If you had to select a relationship status to describe your own relation to food, it may be “it’s complicated.” Our history with food, why we eat what we eat, when we eat it, is steeped in years of habits, associations, reinforcements, possible triggers, comfort, and of course, nourishment. So it’s no wonder why this can be tricky stuff. We know there are plenty of reasons someone may turn to food when they’re not hungry. A few common scenarios come to mind. Rewarded for “finishing your plate” with dessert as a child? We may start building the association of wanting “something sweet” following dinner. Seeking comfort from a stressful situation? That chocolate bar may be the dopamine hit that provides temporary solace. Work stress lingering after your long commute home? Zoning out in front of the television with your favorite snack may allow you to take off your thinking cap. If this is something you struggle with, you’re not alone. Eating to comfort ourselves for reasons other than physiological hunger is very common. In this post, we’ll present ways to begin a conversation with yourself about why you may be eating for reasons other than hunger and how to start building new associations. By no means will this be an exhaustive list. However, perhaps it starts a new conversation and provides more context to dive deeper.
What’s your hunger level?
One of the best tools for building context around why we eat when we do is to check in with our hunger level prior to eating. The next time you’re about to eat something, ask yourself: am I physiologically hungry? Now, it can be perfectly normal to not “know” what hunger feels like. We may eat on autopilot when it’s simply “time” to eat. Then we may “clean our plate” because we’re not tuned in to the act of eating. But we’ll get to the part in the next section. For now, check in with your hunger. Am I hungry? If your answer is yes, proceed with your meal or snack. Ideally, in a mindful environment so you can assess when you’ve had enough.
If you answered no, that’s okay! Then ask yourself another question: what do I need? Answers will vary, but common requests may be:
- Time alone.
- A break from work.
- Time in nature (perhaps a walk outside).
- To feel creative/engaged.
- Help with what you’re doing (perhaps making dinner, the dishes).
The list may go on. Even if you don’t know right away “what you need,” the act of stopping and assessing your own hunger creates a pause; you’re beginning to turn off autopilot. With this pause, you start building context around your own food selections and environment. You are beginning to break the association between eating for reasons other than hunger. Even if you continue to eat whatever is in front of you, the act of pausing is a win. This is a practice!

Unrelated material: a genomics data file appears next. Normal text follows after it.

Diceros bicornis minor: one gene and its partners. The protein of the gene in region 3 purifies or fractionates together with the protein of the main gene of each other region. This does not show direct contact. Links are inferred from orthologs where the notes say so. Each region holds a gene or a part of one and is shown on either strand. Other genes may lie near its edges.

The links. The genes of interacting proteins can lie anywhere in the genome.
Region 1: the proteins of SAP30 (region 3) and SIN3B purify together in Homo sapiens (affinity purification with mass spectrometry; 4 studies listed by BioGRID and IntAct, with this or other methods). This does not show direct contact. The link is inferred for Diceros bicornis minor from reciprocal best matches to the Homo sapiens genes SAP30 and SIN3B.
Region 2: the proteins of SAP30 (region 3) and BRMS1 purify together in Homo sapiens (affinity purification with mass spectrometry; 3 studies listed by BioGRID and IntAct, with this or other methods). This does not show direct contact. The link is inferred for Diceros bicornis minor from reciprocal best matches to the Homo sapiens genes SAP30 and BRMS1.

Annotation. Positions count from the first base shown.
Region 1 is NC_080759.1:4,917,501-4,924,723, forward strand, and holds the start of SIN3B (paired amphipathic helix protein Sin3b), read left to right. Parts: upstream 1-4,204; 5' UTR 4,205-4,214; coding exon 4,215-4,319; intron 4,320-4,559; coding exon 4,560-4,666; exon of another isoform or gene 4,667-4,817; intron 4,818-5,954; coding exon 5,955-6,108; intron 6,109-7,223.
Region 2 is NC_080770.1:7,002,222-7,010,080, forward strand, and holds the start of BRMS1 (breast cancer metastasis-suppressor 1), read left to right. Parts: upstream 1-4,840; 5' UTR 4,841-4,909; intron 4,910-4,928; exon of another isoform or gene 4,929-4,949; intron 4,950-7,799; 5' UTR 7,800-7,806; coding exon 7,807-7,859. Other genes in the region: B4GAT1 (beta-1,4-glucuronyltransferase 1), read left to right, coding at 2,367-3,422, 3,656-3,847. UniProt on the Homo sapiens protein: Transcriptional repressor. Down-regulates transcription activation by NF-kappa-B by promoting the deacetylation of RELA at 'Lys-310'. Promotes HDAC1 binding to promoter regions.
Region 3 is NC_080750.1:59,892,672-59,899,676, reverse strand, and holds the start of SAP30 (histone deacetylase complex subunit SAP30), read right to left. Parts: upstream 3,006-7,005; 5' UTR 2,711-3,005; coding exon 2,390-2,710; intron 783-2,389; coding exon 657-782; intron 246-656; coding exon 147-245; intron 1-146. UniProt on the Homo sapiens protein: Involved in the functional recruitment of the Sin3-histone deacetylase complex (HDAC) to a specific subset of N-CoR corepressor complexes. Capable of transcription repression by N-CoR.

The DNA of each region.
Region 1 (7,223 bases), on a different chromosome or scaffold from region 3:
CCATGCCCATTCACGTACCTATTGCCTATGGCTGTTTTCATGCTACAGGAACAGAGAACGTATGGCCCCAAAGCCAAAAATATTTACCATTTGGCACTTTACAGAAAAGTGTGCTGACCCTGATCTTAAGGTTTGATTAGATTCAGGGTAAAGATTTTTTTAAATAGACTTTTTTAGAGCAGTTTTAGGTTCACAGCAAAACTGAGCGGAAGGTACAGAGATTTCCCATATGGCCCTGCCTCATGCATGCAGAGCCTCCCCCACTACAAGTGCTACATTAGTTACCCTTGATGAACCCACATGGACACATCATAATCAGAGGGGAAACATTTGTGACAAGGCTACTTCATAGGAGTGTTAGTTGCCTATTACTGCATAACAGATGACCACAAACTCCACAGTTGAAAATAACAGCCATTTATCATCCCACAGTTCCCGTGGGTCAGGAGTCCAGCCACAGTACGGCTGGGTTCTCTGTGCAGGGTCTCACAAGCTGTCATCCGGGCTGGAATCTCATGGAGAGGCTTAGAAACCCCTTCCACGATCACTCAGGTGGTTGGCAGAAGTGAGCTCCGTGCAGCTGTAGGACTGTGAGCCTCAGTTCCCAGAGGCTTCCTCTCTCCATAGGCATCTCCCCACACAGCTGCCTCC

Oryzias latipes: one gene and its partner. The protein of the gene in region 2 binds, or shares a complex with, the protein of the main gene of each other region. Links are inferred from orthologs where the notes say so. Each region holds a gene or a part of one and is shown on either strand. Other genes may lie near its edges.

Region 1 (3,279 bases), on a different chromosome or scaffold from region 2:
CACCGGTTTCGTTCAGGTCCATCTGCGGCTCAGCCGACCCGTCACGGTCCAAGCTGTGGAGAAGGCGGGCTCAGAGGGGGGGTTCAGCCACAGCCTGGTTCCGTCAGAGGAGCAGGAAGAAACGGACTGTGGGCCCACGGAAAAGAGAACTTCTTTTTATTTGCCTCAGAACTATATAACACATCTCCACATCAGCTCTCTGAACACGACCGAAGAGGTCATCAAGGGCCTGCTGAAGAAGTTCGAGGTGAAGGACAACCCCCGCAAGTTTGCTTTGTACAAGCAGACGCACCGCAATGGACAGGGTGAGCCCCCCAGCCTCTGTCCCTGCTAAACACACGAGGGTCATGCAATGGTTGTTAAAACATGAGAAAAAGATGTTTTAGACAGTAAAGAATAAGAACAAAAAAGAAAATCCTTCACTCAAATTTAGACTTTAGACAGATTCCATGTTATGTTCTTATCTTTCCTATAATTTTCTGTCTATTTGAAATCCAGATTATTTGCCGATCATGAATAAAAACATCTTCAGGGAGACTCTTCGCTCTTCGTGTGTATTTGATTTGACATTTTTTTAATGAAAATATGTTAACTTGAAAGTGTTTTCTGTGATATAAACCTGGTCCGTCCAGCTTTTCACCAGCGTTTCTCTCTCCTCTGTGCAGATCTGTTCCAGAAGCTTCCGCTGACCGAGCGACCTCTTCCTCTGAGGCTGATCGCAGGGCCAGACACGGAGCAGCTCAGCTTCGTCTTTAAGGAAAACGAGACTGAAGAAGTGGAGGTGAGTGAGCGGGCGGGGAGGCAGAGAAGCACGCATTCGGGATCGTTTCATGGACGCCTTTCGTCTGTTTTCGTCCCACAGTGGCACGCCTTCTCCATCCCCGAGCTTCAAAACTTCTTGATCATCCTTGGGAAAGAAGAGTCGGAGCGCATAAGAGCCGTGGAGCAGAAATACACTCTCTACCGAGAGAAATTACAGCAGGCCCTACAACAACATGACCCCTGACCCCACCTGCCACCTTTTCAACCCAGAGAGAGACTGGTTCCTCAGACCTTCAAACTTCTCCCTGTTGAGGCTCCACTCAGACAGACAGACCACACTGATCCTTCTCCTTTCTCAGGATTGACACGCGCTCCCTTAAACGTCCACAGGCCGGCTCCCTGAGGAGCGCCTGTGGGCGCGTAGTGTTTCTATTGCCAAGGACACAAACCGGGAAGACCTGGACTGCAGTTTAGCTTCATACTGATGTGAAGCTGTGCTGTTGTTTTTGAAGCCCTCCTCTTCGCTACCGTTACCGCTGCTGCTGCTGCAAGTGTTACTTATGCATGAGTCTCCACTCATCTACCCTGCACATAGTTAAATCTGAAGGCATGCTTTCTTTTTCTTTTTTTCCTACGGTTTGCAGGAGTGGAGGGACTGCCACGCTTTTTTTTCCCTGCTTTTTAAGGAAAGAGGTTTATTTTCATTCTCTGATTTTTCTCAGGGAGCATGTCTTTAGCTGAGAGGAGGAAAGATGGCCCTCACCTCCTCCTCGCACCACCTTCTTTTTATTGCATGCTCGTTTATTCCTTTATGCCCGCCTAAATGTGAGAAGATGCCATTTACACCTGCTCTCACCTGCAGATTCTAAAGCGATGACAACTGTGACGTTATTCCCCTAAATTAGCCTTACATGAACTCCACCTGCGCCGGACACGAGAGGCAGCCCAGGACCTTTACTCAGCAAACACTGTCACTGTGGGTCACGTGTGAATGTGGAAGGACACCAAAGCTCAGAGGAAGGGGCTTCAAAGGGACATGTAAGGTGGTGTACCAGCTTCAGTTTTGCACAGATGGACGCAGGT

Check your surroundings.
Ideally, we are eating in a nourishing environment that allows us to check in with ourselves and assess when we’ve had “enough” to eat. This can be hard to do when so many other things are competing for our attention. Computer screens, commutes, social media, deadlines, children, and the television may all be vying for your time, so it’s no wonder we may be attacking a few things at once. However, when these things are the primary focus, eating your meal/snack shifts to autopilot and you’re likely to eat whatever is in front of you until it’s gone. Life is super busy and sometimes distracted eating is unavoidable. Or, perhaps you like eating while doing other things and that’s okay too! There’s no one “right” way. Check in with yourself and see if current habits are supporting the relationship with food you want to have. Are you able to assess how you feel while you’re eating (assessing comfortable satiety, when you’re still hungry, if something is missing, etc.)? Can you taste your food? Are you enjoying your food? If distractions are minimized might you enjoy your food more? Again, no right way to go about this. However, if you’re looking for a more mindful connection to the experience of eating, we would suggest limiting distractions (as feasible) while you’re eating. This way, you can check in with your hunger level and observe when you’ve had enough, when you want more, how food tastes, and how satisfied you are. We’ll go out on a limb and say a less distracted eating experience may increase your satisfaction.
These suggestions are by no means a panacea. But they may be a starting point for a shift in perspective, or trying something different. We will reinforce this: our emotional relationship to food can be tricky, and we will always be proponents of getting the support you need. We highly recommend working with a qualified therapist to get this support. Don’t hesitate to talk to your medical provider or dietitian for more resources.
For further reading on similar subjects, check out this article on night eating, and this one on self care.